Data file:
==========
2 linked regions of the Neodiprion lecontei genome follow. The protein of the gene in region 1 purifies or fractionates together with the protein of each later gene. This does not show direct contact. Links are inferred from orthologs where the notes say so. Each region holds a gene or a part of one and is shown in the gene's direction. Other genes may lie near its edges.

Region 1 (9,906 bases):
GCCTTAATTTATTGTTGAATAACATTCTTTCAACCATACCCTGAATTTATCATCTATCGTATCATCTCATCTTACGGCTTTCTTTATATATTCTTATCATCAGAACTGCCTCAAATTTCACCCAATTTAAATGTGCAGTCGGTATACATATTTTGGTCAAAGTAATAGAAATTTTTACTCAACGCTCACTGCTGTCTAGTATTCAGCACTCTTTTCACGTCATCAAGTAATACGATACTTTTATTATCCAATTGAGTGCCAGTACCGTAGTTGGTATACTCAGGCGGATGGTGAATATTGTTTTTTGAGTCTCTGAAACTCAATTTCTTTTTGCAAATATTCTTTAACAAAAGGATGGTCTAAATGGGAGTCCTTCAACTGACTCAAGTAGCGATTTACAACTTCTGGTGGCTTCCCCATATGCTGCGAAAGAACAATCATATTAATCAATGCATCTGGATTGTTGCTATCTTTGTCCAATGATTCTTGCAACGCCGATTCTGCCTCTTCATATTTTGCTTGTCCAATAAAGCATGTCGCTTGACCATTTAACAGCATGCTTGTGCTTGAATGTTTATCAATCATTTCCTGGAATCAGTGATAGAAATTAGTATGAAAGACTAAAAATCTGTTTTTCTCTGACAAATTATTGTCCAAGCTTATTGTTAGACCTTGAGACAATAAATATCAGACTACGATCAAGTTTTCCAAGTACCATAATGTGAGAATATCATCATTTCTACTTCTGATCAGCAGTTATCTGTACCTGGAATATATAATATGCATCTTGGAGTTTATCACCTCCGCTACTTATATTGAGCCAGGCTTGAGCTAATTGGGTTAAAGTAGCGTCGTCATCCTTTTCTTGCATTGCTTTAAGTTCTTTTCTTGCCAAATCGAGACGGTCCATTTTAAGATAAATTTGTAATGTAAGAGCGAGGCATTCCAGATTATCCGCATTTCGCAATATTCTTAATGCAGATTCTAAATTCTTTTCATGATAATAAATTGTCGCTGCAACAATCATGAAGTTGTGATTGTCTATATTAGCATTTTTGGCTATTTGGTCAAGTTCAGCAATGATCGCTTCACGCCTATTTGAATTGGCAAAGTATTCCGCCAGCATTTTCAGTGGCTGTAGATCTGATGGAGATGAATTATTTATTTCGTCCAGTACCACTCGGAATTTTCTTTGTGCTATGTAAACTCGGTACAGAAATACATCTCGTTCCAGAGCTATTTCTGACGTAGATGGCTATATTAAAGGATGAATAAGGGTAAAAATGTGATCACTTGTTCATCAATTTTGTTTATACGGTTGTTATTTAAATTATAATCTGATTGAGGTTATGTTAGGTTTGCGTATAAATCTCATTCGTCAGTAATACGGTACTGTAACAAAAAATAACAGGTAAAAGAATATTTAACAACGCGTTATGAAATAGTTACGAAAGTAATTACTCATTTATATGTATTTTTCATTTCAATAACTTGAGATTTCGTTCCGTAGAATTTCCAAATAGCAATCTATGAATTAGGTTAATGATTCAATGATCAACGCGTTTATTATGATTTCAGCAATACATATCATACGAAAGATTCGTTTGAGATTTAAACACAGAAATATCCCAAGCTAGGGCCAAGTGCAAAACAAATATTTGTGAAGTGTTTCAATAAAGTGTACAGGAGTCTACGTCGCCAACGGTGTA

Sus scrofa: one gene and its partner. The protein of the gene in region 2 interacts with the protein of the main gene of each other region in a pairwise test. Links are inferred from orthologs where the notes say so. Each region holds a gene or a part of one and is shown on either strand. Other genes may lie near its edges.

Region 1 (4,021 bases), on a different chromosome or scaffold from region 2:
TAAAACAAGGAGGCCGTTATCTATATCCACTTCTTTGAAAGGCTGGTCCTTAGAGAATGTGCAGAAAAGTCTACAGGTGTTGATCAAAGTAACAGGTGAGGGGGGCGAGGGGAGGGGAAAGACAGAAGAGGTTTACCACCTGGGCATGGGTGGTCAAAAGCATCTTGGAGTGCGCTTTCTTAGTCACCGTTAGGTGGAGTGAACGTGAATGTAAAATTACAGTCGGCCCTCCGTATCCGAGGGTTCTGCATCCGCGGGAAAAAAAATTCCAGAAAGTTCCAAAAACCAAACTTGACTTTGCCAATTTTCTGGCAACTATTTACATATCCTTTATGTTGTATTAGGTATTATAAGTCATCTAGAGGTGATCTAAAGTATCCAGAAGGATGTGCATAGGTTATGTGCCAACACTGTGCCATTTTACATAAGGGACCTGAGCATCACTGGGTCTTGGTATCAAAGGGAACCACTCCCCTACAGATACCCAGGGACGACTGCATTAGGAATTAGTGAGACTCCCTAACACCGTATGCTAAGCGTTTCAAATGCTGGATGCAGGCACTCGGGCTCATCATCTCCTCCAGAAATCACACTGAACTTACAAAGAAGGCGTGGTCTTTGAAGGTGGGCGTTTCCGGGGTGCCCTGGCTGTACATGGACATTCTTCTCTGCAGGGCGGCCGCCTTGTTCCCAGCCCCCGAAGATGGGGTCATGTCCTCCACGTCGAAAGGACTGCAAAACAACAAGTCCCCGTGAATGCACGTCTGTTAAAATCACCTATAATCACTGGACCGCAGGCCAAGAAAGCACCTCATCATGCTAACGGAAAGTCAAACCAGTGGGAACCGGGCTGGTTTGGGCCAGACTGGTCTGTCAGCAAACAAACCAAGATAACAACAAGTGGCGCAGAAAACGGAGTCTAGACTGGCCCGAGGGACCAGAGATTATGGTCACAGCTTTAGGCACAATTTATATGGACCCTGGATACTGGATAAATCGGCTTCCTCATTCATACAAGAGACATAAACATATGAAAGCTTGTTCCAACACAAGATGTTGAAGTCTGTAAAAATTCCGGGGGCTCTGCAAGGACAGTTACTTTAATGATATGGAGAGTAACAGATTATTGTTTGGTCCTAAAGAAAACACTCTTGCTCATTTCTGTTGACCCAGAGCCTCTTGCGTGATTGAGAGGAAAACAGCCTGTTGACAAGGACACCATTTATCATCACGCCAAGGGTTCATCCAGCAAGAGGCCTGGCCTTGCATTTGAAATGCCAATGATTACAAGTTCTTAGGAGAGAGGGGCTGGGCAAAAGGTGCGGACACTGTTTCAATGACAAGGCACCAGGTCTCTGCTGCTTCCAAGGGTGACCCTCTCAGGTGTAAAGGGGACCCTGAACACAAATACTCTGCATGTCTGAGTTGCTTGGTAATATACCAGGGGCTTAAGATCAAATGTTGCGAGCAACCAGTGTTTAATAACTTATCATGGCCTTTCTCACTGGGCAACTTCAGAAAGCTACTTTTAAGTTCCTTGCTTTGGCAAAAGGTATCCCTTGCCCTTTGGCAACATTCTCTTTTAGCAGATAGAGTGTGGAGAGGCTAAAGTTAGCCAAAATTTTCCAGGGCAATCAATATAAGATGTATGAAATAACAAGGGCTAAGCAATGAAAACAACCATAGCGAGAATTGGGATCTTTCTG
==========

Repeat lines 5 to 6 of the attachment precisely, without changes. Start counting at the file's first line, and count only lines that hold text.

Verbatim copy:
Region 1 (4,021 bases), on a different chromosome or scaffold from region 2:
TAAAACAAGGAGGCCGTTATCTATATCCACTTCTTTGAAAGGCTGGTCCTTAGAGAATGTGCAGAAAAGTCTACAGGTGTTGATCAAAGTAACAGGTGAGGGGGGCGAGGGGAGGGGAAAGACAGAAGAGGTTTACCACCTGGGCATGGGTGGTCAAAAGCATCTTGGAGTGCGCTTTCTTAGTCACCGTTAGGTGGAGTGAACGTGAATGTAAAATTACAGTCGGCCCTCCGTATCCGAGGGTTCTGCATCCGCGGGAAAAAAAATTCCAGAAAGTTCCAAAAACCAAACTTGACTTTGCCAATTTTCTGGCAACTATTTACATATCCTTTATGTTGTATTAGGTATTATAAGTCATCTAGAGGTGATCTAAAGTATCCAGAAGGATGTGCATAGGTTATGTGCCAACACTGTGCCATTTTACATAAGGGACCTGAGCATCACTGGGTCTTGGTATCAAAGGGAACCACTCCCCTACAGATACCCAGGGACGACTGCATTAGGAATTAGTGAGACTCCCTAACACCGTATGCTAAGCGTTTCAAATGCTGGATGCAGGCACTCGGGCTCATCATCTCCTCCAGAAATCACACTGAACTTACAAAGAAGGCGTGGTCTTTGAAGGTGGGCGTTTCCGGGGTGCCCTGGCTGTACATGGACATTCTTCTCTGCAGGGCGGCCGCCTTGTTCCCAGCCCCCGAAGATGGGGTCATGTCCTCCACGTCGAAAGGACTGCAAAACAACAAGTCCCCGTGAATGCACGTCTGTTAAAATCACCTATAATCACTGGACCGCAGGCCAAGAAAGCACCTCATCATGCTAACGGAAAGTCAAACCAGTGGGAACCGGGCTGGTTTGGGCCAGACTGGTCTGTCAGCAAACAAACCAAGATAACAACAAGTGGCGCAGAAAACGGAGTCTAGACTGGCCCGAGGGACCAGAGATTATGGTCACAGCTTTAGGCACAATTTATATGGACCCTGGATACTGGATAAATCGGCTTCCTCATTCATACAAGAGACATAAACATATGAAAGCTTGTTCCAACACAAGATGTTGAAGTCTGTAAAAATTCCGGGGGCTCTGCAAGGACAGTTACTTTAATGATATGGAGAGTAACAGATTATTGTTTGGTCCTAAAGAAAACACTCTTGCTCATTTCTGTTGACCCAGAGCCTCTTGCGTGATTGAGAGGAAAACAGCCTGTTGACAAGGACACCATTTATCATCACGCCAAGGGTTCATCCAGCAAGAGGCCTGGCCTTGCATTTGAAATGCCAATGATTACAAGTTCTTAGGAGAGAGGGGCTGGGCAAAAGGTGCGGACACTGTTTCAATGACAAGGCACCAGGTCTCTGCTGCTTCCAAGGGTGACCCTCTCAGGTGTAAAGGGGACCCTGAACACAAATACTCTGCATGTCTGAGTTGCTTGGTAATATACCAGGGGCTTAAGATCAAATGTTGCGAGCAACCAGTGTTTAATAACTTATCATGGCCTTTCTCACTGGGCAACTTCAGAAAGCTACTTTTAAGTTCCTTGCTTTGGCAAAAGGTATCCCTTGCCCTTTGGCAACATTCTCTTTTAGCAGATAGAGTGTGGAGAGGCTAAAGTTAGCCAAAATTTTCCAGGGCAATCAATATAAGATGTATGAAATAACAAGGGCTAAGCAATGAAAACAACCATAGCGAGAATTGGGATCTTTCTG